2. Lightweight requirements: If your project has minimal authentication and authorization needs and you don't require features like SSO, fine-grained access control, or user federation, using a full-fledged IAM solution like Keycloak might be overkill. You could opt for simpler authentication methods or third-party authentication providers.

  3. Legacy systems: In situations where integrating modern IAM solutions is challenging due to legacy systems or complex infrastructure, you may need to consider alternatives that can work more seamlessly with your existing setup.

High-level architecture of Keycloak

Here are the key architectural components of Keycloak:

  • Keycloak server: The core component of Keycloak is the Keycloak Server itself. It is responsible for managing user identities, enforcing authentication and authorization policies, and serving as the central hub for all identity-related operations.

  • Realms: Realms are isolated security domains within Keycloak. Each realm defines its own set of users, roles, policies, and authentication settings. Realms are used to separate and organize different applications or services.

  • Clients: Clients represent applications or services that interact with Keycloak for authentication and authorization. Each client is associated with a specific realm and defines how the application interacts with Keycloak, including configuration details and security settings.

  • Users and identity providers: Keycloak allows you to manage user accounts directly within realms. You can also integrate external identity providers (IdPs), such as LDAP, Active Directory, or social media logins, to federate user identities.

  • Authentication flows: Authentication flows define the steps and mechanisms used to authenticate users. Keycloak supports various authentication methods and allows you to customize the flows to meet your security requirements.

  • Authorization policies: Authorization policies specify access control rules for protecting resources. Keycloak enables you to define policies based on roles, attributes, or custom logic, ensuring that only authorized users can access specific resources.

  • Tokens: Keycloak issues tokens, such as access tokens and ID tokens, to represent user authentication and authorization. These tokens are used by clients to access protected resources and services.

  • Single Sign-On (SSO): Keycloak provides single sign-on capabilities, allowing users to log in once and gain access to multiple applications without the need to re-enter credentials. SSO enhances user experience and security.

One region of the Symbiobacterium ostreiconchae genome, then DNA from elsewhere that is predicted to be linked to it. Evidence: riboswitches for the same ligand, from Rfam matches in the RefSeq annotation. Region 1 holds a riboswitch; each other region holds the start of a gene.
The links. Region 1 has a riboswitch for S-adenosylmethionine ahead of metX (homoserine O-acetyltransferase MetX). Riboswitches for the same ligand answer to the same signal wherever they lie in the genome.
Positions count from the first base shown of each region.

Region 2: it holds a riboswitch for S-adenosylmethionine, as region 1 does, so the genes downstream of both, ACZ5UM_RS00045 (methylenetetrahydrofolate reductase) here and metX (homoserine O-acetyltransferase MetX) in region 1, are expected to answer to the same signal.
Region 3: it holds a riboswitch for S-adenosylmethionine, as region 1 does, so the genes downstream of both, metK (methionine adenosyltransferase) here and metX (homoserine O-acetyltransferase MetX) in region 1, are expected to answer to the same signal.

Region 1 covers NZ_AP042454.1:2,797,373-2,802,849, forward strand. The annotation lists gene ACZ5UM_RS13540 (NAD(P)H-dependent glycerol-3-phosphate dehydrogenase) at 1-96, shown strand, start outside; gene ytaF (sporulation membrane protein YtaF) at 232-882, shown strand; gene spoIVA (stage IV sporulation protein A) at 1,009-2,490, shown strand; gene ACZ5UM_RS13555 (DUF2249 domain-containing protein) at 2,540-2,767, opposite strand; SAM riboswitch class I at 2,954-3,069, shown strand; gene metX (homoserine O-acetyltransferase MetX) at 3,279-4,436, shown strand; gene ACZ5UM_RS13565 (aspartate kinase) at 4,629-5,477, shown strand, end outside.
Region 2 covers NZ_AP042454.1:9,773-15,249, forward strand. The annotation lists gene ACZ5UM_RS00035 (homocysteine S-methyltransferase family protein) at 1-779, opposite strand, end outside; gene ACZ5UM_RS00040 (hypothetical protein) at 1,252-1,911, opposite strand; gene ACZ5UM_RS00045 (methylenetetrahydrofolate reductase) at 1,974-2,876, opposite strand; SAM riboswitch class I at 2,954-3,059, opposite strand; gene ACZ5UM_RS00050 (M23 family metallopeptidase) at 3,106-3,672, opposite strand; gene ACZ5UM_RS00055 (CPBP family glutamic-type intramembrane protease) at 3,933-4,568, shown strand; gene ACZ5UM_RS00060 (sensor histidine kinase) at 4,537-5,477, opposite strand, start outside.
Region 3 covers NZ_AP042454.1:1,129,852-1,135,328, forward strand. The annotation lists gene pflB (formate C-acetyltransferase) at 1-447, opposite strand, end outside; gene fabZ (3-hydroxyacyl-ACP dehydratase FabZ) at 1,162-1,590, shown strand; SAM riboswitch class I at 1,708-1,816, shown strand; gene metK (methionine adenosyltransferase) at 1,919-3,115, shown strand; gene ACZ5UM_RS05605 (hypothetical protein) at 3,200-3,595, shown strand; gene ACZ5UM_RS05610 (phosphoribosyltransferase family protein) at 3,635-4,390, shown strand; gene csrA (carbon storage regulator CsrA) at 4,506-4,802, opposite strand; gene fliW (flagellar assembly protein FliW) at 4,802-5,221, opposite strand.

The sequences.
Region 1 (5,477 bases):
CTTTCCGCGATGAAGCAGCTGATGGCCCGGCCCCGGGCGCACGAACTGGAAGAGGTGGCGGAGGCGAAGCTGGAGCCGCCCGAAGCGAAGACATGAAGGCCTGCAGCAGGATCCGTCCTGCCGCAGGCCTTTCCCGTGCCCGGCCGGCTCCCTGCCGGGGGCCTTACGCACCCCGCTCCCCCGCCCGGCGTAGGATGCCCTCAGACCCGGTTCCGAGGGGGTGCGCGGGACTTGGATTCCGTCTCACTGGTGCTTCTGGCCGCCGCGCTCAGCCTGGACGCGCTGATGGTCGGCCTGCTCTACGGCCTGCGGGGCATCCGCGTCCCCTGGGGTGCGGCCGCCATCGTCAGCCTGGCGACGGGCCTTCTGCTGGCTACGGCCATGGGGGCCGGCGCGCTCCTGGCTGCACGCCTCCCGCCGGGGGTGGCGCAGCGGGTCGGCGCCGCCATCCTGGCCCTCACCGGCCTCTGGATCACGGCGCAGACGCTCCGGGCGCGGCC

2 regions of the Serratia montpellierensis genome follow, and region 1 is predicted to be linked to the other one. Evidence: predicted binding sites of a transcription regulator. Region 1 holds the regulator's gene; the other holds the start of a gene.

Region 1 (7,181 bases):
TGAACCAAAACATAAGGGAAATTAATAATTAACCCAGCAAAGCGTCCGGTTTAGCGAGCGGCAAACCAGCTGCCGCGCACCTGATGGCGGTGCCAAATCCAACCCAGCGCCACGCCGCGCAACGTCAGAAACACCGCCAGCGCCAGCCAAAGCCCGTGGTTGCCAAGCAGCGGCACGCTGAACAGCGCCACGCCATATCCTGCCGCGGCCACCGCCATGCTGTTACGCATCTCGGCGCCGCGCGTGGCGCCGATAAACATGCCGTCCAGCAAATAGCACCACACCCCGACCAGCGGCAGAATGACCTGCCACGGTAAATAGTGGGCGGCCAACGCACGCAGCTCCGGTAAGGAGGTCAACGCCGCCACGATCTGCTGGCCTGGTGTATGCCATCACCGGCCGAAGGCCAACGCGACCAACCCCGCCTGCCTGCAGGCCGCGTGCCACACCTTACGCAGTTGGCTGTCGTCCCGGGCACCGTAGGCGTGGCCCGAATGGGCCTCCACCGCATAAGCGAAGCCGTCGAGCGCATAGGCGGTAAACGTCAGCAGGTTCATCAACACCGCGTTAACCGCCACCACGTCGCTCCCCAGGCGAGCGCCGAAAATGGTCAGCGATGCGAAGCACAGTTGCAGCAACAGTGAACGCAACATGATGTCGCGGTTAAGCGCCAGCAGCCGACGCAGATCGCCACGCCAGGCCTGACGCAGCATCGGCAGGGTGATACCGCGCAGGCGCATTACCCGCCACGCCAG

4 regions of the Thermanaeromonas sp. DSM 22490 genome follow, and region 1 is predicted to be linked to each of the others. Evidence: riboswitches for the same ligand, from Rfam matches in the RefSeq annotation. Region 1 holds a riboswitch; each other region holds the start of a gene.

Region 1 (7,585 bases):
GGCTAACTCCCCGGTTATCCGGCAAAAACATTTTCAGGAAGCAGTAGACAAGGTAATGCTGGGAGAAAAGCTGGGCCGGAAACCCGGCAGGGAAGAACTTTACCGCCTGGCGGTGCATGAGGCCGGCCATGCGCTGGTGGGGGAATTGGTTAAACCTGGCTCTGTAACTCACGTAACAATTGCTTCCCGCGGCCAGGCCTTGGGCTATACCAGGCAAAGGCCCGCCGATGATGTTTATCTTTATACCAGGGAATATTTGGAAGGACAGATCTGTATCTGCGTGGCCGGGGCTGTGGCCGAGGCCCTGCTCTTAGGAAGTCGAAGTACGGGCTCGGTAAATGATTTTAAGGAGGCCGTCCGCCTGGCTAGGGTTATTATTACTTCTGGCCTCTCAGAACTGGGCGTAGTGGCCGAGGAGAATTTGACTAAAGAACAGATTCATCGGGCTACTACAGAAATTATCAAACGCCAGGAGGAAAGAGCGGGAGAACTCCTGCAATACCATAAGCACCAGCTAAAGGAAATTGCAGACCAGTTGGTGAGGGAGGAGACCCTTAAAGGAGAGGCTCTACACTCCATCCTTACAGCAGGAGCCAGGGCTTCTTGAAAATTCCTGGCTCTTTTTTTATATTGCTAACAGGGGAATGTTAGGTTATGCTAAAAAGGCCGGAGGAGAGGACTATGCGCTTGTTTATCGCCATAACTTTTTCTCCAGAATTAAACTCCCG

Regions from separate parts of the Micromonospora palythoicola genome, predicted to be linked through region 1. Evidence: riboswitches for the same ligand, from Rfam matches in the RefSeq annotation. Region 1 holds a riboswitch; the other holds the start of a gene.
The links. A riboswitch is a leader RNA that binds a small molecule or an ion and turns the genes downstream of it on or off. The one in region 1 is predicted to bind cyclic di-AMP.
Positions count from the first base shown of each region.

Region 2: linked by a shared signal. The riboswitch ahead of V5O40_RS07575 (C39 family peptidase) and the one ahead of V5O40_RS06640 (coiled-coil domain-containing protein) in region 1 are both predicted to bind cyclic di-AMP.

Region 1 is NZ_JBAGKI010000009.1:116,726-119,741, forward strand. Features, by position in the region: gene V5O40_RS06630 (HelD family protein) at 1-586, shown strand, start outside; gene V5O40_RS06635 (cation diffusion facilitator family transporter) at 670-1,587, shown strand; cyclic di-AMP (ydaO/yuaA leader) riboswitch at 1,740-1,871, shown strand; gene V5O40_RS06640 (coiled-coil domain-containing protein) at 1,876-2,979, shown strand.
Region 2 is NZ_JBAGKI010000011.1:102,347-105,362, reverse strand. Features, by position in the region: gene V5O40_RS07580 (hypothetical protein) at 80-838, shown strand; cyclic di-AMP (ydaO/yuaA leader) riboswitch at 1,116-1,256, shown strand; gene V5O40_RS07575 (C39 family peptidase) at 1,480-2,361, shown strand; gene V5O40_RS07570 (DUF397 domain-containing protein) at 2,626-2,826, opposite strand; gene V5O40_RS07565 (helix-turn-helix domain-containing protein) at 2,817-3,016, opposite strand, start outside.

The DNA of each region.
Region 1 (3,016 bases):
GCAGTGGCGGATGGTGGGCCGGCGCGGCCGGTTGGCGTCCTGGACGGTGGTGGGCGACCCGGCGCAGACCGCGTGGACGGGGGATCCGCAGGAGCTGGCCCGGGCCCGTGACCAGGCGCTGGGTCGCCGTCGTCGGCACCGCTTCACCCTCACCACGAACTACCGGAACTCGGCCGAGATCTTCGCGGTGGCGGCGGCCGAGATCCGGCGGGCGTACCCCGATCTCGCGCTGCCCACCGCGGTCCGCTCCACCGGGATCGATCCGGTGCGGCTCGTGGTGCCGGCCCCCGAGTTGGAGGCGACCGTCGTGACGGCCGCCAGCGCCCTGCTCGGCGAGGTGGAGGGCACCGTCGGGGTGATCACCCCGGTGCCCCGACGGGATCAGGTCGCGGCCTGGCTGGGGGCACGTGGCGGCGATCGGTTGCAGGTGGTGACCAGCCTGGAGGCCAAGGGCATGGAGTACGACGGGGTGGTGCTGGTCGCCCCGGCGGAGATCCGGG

• Adapters and libraries: Keycloak offers adapters and libraries for various programming languages and frameworks (e.g., Java, Node.js, Spring Boot). These components facilitate integration with Keycloak, enabling your applications to participate in the authentication and authorization process.

  • Administration console: The Keycloak Administration Console is a web-based interface for administrators to configure and manage realms, clients, users, roles, authentication flows, and other Keycloak settings.

What is Keycloak Admin Console?

The Keycloak Admin Console is a web-based administrative interface provided by Keycloak for managing and configuring the identity and access management (IAM) system. It serves as the primary graphical user interface (GUI) for administrators, allowing them to perform various tasks related to the setup and maintenance of Keycloak realms, clients, users, roles, authentication flows, and other IAM components for securing applications and services.

Key features and functions of the Keycloak Admin Console include:

  • Realm management: Administrators can create, configure, and manage realms. Realms are isolated security domains that define user stores, authentication settings, and authorization policies for different applications or services.

  • Client configuration: Within each realm, administrators can define client applications and configure their settings, including authentication methods, redirect URIs, and fine-grained security policies.

  • User management: Users and their attributes can be managed within realms. Administrators can create, modify, or delete user accounts, as well as perform actions like resetting passwords and enabling or disabling users.

  • Role management: Keycloak allows the creation of roles and role-based access control (RBAC) policies. Administrators can assign roles to users and specify which roles have access to specific resources.

  • Authentication Flows: Administrators can customize and configure authentication flows for realms, defining how users authenticate and which authentication methods are used during login.

  • Token configuration: Settings related to access tokens, refresh tokens, and identity tokens can be adjusted to meet security and performance requirements.

  • Client scopes: Administrators can create and manage client scopes, which define the attributes and permissions associated with clients. Client scopes can be assigned to clients to influence their behavior.

  • Sessions and Single Sign-On (SSO): Administrators can monitor user sessions, including active sessions, and manage single sign-on settings to enhance user experience and security.

  • Logs and auditing: Keycloak provides logs and audit records within the Admin Console for administrators to track system events, user activities, and authentication events.

  • Security configuration: Security settings, such as password policies, brute-force protection, and token validation, can be configured to ensure the IAM system's security.

  • Themes and customization: The Admin Console's look and feel can be customized through themes and branding to match an organization's visual identity.

  • User federation: Administrators can configure user federation with external identity providers (IdPs) within realms, enabling the integration of LDAP, Active Directory, social media logins, and more.

  • Realm export and import: Keycloak allows administrators to export realm configurations and import them into other Keycloak instances, simplifying deployment and migration tasks.